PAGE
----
Death by Deduction: Section 2058 and the Decline of State Death Taxes

48 ACTEC Law Journal (2023 Forthcoming)

60 Pages Posted: 8 Apr 2022

See all articles by Jeffrey A. Cooper

Jeffrey A. Cooper

Quinnipiac University School of Law

Date Written: April 4, 2022

Abstract

This article illustrates how, and seeks to explain why, the deduction for state estate taxes (Internal Revenue Code Section 2058) seems to have had no meaningful effect on state tax policy.

Since the deduction for state estate taxes reduces the amount of federal estate taxes paid, the net effect is to shift to the federal government some of the cost of these state death taxes. Prevailing theories of tax policy suggest that state governments will structure their tax systems to maximize this type of available deduction. But theory has not borne out in practice. To the contrary, most states have responded to enactment of Section 2058 not by restructuring their existing state estate taxes to maximize this federal deduction but rather by entirely abandoning state estate taxes. While a remaining group continue to impose those taxes, they have failed to structure those taxes in a manner that would optimize the deduction. In short, the 2058 deduction seems to have had extremely little, or perhaps entirely no, effect on state estate tax policy.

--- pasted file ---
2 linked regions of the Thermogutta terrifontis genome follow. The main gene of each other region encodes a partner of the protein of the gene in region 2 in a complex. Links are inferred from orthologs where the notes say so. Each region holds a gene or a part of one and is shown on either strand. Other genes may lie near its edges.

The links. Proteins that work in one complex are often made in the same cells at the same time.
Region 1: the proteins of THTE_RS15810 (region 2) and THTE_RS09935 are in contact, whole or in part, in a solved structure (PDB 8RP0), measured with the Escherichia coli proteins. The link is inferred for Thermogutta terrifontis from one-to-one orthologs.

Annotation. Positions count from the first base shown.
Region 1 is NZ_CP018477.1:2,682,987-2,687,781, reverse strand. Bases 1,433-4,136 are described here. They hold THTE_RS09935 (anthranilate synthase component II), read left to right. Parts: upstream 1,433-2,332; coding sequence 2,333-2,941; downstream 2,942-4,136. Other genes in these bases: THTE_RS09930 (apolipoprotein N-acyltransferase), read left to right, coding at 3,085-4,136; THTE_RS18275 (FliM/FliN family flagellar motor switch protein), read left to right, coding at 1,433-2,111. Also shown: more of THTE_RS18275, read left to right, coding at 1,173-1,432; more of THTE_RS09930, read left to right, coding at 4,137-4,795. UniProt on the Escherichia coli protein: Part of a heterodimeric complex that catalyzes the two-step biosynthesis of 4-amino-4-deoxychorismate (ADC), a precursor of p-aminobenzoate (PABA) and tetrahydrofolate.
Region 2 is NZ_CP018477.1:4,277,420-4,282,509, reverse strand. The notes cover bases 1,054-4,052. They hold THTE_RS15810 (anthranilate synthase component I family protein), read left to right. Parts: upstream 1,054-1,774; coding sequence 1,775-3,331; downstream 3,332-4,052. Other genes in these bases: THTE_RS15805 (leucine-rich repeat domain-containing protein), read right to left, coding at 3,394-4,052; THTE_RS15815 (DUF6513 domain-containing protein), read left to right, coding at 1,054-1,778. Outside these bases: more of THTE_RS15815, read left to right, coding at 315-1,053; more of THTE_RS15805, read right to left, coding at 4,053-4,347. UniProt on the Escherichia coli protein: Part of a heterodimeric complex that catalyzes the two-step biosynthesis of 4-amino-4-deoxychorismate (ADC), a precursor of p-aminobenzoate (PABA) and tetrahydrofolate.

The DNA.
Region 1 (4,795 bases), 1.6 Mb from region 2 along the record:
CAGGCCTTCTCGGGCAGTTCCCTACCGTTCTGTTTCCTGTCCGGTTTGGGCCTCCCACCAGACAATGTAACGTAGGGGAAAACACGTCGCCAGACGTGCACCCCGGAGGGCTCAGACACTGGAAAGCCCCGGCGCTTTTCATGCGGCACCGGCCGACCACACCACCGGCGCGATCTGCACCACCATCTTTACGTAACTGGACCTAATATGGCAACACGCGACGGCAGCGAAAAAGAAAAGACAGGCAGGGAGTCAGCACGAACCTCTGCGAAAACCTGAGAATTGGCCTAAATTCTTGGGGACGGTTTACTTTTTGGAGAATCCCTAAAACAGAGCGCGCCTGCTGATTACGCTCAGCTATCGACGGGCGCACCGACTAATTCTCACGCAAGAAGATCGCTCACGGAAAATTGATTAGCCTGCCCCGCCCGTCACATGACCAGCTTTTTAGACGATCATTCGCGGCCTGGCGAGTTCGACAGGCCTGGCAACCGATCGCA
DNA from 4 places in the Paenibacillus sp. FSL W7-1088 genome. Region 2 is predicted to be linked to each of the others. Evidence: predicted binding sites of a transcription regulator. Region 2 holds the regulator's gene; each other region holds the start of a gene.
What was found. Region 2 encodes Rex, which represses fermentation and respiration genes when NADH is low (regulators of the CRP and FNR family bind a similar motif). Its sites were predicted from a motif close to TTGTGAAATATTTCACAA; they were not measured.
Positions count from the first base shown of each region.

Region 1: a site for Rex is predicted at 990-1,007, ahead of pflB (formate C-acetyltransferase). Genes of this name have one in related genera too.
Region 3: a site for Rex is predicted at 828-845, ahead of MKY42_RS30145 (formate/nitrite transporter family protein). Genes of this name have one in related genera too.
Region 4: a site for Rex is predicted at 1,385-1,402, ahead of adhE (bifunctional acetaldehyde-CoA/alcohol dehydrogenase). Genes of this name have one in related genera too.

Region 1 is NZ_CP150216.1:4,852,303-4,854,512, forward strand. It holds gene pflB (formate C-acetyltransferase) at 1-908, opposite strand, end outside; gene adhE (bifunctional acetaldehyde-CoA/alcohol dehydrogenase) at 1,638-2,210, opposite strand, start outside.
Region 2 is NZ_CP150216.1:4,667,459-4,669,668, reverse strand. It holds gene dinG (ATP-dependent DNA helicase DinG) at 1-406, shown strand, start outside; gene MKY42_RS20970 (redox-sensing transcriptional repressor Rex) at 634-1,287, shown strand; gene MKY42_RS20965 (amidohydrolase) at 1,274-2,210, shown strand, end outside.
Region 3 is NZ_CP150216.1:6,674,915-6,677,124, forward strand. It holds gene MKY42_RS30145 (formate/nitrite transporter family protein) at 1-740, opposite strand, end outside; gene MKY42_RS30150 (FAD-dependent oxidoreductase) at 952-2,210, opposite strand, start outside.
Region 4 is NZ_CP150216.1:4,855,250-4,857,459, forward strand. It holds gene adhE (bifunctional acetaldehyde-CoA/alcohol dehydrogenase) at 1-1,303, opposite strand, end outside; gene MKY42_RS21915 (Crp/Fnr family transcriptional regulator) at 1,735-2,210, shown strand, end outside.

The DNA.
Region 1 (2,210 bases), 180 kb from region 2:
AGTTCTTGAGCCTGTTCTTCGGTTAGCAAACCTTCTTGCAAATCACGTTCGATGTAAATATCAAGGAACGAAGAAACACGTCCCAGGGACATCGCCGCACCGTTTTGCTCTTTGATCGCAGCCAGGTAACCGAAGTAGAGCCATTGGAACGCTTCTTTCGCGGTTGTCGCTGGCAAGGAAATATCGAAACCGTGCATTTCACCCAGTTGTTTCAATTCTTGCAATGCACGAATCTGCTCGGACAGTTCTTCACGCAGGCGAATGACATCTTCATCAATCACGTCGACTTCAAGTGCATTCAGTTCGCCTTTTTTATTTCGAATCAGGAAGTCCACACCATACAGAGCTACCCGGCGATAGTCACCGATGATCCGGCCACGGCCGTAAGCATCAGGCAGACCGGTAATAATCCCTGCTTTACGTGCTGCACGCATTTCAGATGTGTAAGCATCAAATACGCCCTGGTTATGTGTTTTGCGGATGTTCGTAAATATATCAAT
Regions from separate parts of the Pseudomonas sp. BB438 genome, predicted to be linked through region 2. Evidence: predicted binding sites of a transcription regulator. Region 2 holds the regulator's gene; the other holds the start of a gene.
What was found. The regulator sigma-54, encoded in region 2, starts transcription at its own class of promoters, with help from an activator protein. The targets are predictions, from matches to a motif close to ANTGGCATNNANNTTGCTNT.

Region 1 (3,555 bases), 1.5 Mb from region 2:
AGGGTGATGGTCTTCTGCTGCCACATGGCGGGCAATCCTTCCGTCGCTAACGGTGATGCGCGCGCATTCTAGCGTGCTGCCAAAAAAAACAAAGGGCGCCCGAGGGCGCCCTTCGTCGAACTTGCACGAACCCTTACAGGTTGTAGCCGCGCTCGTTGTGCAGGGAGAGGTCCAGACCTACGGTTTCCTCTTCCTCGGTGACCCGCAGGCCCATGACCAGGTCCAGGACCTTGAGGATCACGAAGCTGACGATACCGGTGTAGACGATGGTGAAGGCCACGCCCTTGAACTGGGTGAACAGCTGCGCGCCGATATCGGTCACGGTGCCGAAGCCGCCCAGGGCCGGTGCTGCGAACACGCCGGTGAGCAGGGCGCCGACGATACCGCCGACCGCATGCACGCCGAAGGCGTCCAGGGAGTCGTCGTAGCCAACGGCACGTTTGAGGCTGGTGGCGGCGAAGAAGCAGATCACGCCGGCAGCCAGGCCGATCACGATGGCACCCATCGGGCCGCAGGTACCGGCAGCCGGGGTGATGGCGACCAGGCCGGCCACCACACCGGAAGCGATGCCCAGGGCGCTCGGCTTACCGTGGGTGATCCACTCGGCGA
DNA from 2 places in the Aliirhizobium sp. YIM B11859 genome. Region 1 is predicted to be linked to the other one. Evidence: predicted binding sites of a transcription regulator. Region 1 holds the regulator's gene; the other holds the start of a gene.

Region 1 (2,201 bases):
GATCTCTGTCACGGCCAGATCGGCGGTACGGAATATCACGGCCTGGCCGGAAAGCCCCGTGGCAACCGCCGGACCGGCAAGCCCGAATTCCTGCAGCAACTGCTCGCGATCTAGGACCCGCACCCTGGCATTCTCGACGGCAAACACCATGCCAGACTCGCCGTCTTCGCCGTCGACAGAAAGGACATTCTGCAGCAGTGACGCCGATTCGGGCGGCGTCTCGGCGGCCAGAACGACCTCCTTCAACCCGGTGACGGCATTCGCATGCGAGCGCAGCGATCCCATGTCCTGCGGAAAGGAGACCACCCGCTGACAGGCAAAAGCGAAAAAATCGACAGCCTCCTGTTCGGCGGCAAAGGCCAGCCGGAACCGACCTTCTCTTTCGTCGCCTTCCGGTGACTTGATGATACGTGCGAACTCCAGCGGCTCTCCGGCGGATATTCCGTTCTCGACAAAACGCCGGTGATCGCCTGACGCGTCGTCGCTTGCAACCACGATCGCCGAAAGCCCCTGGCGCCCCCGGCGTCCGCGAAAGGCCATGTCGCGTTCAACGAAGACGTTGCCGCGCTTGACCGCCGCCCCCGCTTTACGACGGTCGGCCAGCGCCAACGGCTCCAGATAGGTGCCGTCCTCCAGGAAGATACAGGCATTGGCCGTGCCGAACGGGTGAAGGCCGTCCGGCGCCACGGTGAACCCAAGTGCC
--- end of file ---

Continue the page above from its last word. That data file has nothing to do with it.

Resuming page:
This article explores state responses to Section 2058, yielding important lessons about the operation of state legislatures, the political climate surrounding progressive taxation, and the interplay of federal and state taxes.

Keywords: tax, estate tax, inheritance tax, death tax, internal revenue code, section 2058, fiscal federalism, state death tax deduction, EGTRRA, tax credit, tax deduction

Suggested Citation

Cooper, Jeffrey A., Death by Deduction: Section 2058 and the Decline of State Death Taxes (April 4, 2022). 48 ACTEC Law Journal (2023 Forthcoming), Available at SSRN: https://ssrn.com/abstract=4074203 or http://dx.doi.org/10.2139/ssrn.4074203

Jeffrey A. Cooper (Contact Author)

Quinnipiac University School of Law ( email )

275 Mt. Carmel Ave.
Hamden, CT 06518
United States
203-582-3731 (Phone)

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